Poll delays do nobody any favours
Once again, hopes of an election in November this year seem to be slipping with each passing day -- the latest blow coming courtesy of the National Legislative Assembly (NLA) vote on Friday to change Section 2 of the organic law on the election of members of parliament.
The change means that the bill, once passed, will not come into effect until 90 days after it is published in the Royal Gazette, which could mean that the poll set for later this year will be delayed once again.
Coup leader and incumbent prime minister Prayut Chan-o-cha had promised the country that an election would be held a year after he undertook the coup on May 22, 2014. But as time passed by, the likelihood of an election in 2015 receded while Gen Prayut continued to make promise after promise to the international community; all of which have failed to materialise.
Umesh Pandey is Editor, Bangkok Post.
In 2015 during a visit to Japan, Gen Prayut promised his Japanese counterpart that polls would be held in Thailand early in 2016. Then, as 2016 slipped, Gen Prayut made yet another promise that elections in Thailand would be held in 2017. This was in late September 2016, at the United Nations General Assembly, but in October of the same year Thailand suffered its biggest blow in recent history with the passing of our beloved King Rama IX. The country went through a year of mourning and promises of an election in 2017 seem next to impossible to fulfil.
But then came the much-hyped visit to the United States at the invitation of the then newly elected President Donald Trump. In early October 2017, as autumn was in full swing in Washington, DC, Gen Prayut assured the international community that elections would be held in 2018.
However, just hours after making that promise to the international community, the coup leader met the Thai community in the United States and contradicted his earlier proclamation when he said that elections would actually be held in 2019 and that it may then take a few further months for a government to be formed.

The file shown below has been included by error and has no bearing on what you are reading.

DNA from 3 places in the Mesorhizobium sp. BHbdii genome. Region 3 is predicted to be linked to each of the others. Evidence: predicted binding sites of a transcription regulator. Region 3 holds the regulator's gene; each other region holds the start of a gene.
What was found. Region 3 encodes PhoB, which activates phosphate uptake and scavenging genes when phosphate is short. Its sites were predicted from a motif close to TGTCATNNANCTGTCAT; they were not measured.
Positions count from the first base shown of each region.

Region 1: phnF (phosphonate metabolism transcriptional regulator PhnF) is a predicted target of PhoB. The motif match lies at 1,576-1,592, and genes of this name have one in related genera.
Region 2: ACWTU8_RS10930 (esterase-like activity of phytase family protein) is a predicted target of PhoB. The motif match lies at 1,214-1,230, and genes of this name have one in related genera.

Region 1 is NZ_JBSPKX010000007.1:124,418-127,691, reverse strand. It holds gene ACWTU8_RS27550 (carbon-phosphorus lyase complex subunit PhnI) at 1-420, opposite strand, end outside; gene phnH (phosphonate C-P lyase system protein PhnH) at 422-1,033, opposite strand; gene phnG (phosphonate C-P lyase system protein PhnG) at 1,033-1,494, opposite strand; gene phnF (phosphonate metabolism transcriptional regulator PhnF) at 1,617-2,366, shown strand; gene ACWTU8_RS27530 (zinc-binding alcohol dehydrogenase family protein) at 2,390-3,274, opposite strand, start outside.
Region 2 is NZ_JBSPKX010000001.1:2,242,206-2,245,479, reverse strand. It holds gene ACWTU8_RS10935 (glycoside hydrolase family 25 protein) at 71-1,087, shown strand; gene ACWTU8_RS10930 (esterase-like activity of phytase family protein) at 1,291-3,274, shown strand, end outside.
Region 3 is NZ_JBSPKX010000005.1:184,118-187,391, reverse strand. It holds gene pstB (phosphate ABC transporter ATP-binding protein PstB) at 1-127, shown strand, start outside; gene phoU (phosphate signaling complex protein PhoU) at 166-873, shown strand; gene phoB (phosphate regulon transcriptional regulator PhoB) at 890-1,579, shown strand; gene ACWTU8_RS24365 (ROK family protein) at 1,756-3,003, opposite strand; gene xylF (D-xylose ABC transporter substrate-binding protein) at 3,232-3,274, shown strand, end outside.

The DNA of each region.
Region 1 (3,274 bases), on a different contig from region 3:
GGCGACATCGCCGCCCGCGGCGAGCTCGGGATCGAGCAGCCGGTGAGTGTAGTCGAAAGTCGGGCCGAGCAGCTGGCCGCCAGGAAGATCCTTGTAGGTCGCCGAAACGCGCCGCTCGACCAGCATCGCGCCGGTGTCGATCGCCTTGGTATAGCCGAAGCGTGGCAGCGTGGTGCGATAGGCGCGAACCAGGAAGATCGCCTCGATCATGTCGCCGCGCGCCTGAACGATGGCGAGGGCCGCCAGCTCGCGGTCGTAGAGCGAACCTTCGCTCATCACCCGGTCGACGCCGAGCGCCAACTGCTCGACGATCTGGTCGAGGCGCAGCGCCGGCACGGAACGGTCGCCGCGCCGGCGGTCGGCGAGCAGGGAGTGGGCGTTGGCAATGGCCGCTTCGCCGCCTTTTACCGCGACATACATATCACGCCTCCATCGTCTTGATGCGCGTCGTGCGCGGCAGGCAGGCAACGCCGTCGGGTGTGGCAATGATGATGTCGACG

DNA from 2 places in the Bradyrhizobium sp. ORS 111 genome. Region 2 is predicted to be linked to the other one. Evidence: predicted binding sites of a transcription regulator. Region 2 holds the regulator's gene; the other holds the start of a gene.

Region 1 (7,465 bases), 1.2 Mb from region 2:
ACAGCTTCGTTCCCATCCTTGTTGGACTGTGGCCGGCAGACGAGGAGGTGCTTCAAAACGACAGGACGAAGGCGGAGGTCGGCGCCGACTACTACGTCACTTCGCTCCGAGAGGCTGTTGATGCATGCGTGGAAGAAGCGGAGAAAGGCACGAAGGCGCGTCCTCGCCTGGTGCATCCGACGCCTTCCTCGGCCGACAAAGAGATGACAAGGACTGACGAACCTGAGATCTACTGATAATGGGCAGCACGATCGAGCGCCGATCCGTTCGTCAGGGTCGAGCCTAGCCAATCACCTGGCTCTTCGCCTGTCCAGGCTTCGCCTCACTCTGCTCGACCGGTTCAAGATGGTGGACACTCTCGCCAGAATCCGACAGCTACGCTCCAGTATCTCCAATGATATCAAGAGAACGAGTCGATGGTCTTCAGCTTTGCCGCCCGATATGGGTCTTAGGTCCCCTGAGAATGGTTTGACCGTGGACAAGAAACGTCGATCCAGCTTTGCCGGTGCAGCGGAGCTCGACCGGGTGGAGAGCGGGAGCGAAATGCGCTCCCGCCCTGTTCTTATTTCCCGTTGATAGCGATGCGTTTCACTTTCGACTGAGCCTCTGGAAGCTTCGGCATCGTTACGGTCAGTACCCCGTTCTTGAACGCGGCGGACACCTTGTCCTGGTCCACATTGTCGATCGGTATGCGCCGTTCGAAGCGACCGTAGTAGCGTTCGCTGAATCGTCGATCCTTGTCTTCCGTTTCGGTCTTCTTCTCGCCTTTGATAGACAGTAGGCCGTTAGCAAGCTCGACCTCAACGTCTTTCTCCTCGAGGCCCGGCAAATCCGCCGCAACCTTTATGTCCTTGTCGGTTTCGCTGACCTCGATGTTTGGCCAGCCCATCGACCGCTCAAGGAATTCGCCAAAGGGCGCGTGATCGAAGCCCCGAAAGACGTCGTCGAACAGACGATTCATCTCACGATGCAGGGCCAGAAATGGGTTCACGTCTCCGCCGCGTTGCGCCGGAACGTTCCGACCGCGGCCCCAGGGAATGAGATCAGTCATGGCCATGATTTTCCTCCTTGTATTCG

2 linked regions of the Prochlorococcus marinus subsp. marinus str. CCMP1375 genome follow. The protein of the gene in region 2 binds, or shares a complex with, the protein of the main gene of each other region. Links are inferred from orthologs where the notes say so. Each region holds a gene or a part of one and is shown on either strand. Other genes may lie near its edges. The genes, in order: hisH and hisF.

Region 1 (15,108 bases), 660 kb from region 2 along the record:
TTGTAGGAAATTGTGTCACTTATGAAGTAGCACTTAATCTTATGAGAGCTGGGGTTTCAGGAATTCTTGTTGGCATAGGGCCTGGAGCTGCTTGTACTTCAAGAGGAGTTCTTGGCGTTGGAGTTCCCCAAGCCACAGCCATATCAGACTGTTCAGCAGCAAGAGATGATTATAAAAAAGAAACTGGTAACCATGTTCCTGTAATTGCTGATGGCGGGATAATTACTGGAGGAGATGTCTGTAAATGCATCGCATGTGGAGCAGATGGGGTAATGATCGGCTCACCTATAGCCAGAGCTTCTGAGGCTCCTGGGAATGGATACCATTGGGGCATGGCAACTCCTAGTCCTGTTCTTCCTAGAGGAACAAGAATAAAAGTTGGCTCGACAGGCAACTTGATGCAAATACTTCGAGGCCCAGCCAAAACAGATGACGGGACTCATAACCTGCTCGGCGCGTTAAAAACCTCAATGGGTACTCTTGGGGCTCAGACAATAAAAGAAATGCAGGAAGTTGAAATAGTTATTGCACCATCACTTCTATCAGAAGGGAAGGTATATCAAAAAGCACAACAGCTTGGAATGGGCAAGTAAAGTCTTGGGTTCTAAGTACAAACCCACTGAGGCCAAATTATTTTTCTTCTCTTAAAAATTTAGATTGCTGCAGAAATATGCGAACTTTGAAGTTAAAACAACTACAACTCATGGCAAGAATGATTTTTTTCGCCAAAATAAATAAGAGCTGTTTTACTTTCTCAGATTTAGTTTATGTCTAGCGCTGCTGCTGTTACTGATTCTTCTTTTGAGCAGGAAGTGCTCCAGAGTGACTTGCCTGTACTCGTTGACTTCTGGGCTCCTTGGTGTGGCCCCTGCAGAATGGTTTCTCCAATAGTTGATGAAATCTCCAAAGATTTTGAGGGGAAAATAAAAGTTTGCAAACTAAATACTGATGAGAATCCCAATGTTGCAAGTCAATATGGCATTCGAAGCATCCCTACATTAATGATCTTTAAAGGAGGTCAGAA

The backlash over this flip flopping prompted Gen Prayut to announce on Oct 10, 2017, that an election would be held by November 2018. Although he did not give an exact date, the fact that November was mentioned was the first time the coup leader had narrowed the window for an election that considerably since taking power in 2014.
But soon after, talk of possible delays started to surface and by the end of 2017 rumours were flying of the various means, such as scrapping the ongoing process of drafting the organic bills, that might be used to facilitate this.
And lo and behold, on Friday, those rumours appeared to be turning into reality.
Speculation is rife that the military government wants to form its own party to enable a return to power after the election, and that all these tactics are aimed at giving this would-be party time to set itself up and gain enough support to fight the big-league parties such as Pheu Thai and the Democrats.
It is also said that the military junta wants more time to formulate policies that will shore up its popularity at the grassroots level. The pledge of 100 billion baht made by in November last year by the government's economic tsar, Deputy Prime Minister Somkid Jatusripitak, does little to disprove the theory.
Although the NLA committee that is vetting the organic bill has denied that it came under pressure from the military government to make the changes that it did, not many people believe these statements.
The NLA, whose members were handpicked by the junta, has over the years been nothing more than a facilitator for whatever its military lords wished and asked for.
With the "road map" that the coup leader set out in 2014 meandering every which way but towards an election, what the military leaders need to realise is that with every promise they break their credibility goes down a notch or two.
Indeed, from being a regional leader Thailand is becoming an also-ran. Gen Prayut and his men in uniform must look beyond their own vested interests to what is best for the country in the long run.
The pent up demand for a return to democracy will only prompt more protests and marches such as those witnessed yesterday. And with each day that the regime delays the election, its popularity is likely wane further, perhaps to the point where it's too late for any of its plans to come to fruition.
Bangkok Post Editor
Umesh Pandey is Editor, Bangkok Post.